• Breathing exercises – help activate your body’s relaxation response and counter-act your stress response. Examples include – mindfulness of the breath, counting the breath, diaphragmatic (belly) breathing, take 5 hand breathing, lengthening our breath out (exhalation) longer than our breath in (inhalation). Check out our videos on this here 
  • Reading for fun
  • A relaxing warm bath or shower
  • Yoga – try Yoga with Adriene ‘Yoga for Bedtime 20-minute Practice’
  • Meditation – apps to get you started are headspace, Calm and Smiling Mind
  • Calming music

Try to create a peaceful and pleasant sleeping environment

Typically, dark, quiet and slightly cooler environments are most ideal to promote good sleep, but this may vary for from person to person. Try to make your bedroom as relaxing and comfortable as possible. Consider how your bedroom set up, lighting, mattress, pillows, bedding and pyjamas are helping to create a calm environment. Bright lights, phones, clocks and TV screens can make it difficult to fall asleep. Turn these off or adjust when possible and black out curtains, eye shades, ear plugs, “white noise” machines, fans and other devices can also make the bedroom more relaxing.

Expose yourself to natural light

Exposure to sunlight in the day and darkness at night helps maintain a balanced sleep-wake cycle. Our circadian system is our body’s internal clock and helps regulate when you feel alert and when you’re ready to sleep. External cues such as natural light can also help keep our circadian system in rhythm.

Limit technology time 

The blue light produced by electronic devices has been found to interfere with the body’s natural sleep-promoting processes. Try to give yourself some technology free time around 1 hour before bed as well as adjust device settings or apps that reduce or filter blue light. If you do use meditation or relaxation apps to assist in falling asleep try turning your phone onto airplane mode so that you don’t get distracted by notifications when you are trying to relax.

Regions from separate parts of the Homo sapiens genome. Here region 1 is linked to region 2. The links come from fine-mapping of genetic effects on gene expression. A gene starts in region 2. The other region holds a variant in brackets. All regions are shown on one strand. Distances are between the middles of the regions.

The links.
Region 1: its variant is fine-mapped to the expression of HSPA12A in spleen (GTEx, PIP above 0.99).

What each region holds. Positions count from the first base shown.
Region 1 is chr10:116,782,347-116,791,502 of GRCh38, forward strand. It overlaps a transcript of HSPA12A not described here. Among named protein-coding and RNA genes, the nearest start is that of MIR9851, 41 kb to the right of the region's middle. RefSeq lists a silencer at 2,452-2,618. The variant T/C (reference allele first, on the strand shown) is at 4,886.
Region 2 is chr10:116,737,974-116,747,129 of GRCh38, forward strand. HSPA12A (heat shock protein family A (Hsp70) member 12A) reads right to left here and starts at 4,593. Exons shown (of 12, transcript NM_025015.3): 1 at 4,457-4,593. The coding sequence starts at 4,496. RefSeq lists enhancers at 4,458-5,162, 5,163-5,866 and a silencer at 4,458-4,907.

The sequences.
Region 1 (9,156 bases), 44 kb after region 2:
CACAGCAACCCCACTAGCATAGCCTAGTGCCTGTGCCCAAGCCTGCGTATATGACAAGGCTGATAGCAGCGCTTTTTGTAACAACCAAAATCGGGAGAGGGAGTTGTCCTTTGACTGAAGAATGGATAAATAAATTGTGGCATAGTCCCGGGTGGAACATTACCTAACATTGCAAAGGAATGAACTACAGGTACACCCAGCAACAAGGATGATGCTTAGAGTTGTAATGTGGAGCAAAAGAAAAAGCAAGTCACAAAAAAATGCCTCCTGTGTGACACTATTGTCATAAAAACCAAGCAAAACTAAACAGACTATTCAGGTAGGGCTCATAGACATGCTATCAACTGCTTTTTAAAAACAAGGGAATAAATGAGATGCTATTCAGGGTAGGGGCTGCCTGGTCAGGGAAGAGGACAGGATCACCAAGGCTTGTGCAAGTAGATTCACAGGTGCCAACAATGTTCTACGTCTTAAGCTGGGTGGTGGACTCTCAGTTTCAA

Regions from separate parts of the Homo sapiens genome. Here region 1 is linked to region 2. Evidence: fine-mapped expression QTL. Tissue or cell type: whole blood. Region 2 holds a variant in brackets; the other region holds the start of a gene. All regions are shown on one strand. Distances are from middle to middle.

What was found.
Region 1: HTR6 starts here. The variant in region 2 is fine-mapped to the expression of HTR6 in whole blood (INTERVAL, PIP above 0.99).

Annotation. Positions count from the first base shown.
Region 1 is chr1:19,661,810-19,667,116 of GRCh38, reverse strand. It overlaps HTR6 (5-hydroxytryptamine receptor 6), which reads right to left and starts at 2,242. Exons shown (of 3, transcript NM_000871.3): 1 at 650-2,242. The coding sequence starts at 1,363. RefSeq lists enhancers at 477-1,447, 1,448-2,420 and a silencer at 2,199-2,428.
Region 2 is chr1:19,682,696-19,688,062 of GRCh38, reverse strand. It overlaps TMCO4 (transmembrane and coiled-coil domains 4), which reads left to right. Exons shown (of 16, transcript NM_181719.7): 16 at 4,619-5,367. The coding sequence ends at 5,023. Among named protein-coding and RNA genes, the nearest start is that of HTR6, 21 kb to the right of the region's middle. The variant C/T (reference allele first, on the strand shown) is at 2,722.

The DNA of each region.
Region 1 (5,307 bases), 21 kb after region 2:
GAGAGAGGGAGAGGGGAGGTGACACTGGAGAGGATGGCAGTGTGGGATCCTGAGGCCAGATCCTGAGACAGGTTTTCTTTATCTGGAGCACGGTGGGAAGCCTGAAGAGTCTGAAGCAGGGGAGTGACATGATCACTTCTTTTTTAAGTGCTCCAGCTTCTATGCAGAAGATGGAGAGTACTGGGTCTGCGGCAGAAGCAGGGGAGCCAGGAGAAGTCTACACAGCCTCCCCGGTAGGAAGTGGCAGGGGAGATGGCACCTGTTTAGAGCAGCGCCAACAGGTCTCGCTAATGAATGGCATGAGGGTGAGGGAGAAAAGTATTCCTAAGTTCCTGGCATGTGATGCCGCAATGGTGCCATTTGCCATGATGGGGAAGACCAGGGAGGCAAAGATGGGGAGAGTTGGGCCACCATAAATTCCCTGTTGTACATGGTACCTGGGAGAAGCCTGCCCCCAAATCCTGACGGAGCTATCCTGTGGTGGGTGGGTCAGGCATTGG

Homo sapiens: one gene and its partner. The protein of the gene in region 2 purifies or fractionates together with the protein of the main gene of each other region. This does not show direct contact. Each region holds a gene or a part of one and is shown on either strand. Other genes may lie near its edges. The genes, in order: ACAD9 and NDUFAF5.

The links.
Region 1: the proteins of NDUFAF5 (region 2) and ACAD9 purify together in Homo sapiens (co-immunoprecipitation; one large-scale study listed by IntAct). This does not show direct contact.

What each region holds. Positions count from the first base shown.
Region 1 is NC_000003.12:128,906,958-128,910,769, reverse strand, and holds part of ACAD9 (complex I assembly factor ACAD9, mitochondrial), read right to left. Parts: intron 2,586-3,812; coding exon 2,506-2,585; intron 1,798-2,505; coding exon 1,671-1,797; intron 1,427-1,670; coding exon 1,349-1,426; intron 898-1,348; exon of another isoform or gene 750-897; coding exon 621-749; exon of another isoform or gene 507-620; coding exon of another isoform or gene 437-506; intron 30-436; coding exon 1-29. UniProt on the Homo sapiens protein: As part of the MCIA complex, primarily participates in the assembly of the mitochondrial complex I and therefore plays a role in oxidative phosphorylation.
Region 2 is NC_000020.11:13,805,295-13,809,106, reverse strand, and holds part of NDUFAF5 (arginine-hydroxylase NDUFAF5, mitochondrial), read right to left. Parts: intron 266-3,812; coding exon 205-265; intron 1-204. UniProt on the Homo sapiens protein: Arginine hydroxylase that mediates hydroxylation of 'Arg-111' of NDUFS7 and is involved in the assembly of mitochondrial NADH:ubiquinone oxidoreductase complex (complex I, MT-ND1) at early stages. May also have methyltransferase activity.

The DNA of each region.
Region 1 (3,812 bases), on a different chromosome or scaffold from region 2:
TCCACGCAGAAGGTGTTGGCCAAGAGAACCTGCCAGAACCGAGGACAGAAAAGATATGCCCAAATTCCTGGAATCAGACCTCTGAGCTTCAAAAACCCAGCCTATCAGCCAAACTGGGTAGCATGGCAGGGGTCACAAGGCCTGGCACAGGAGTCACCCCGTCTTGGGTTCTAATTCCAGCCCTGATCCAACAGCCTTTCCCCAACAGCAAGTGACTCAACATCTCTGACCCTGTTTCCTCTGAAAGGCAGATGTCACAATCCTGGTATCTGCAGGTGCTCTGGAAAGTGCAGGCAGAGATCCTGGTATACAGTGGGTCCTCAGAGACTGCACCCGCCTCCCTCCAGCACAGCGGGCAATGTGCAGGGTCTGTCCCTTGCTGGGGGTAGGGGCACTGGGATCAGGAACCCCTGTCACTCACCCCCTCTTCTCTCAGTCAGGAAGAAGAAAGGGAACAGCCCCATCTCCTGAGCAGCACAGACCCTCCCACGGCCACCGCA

Food, drink and exercise

Caffeine and alcohol can all disturb sleep patterns including making it harder to fall and remain asleep during the night. If you are having difficulty sleeping, try limiting caffeine and alcohol and see if it makes a difference for you.

Moving your body throughout the day can assist in helping you sleep at night.  Research has found that just 10 minutes of aerobic exercise (e.g. running, cycling, swimming, HIIT workout etc) during the day can help significantly improve sleep quality. However, try to avoid strenuous workouts close to bedtime and replace with slower paced and more relaxing exercises such as yoga and stretching. (Note: the effect of intense night time exercise on sleep varies between individuals so it’s important to find out what suits you best).

Don’t force it

Lying awake for a long time tossing and turning? Mind racing worrying about the future or replaying the past? Trying to force yourself to sleep? Try pressing the reset button instead. Get up out of bed and try engaging in a relaxation practice (e.g. reading, breathing exercises, meditation). Once you start to feel a bit sleepier go back to bed and try again.

Useful links 

You can find out more about sleep problems and get further information, advice and guidance from the NHS and Mind.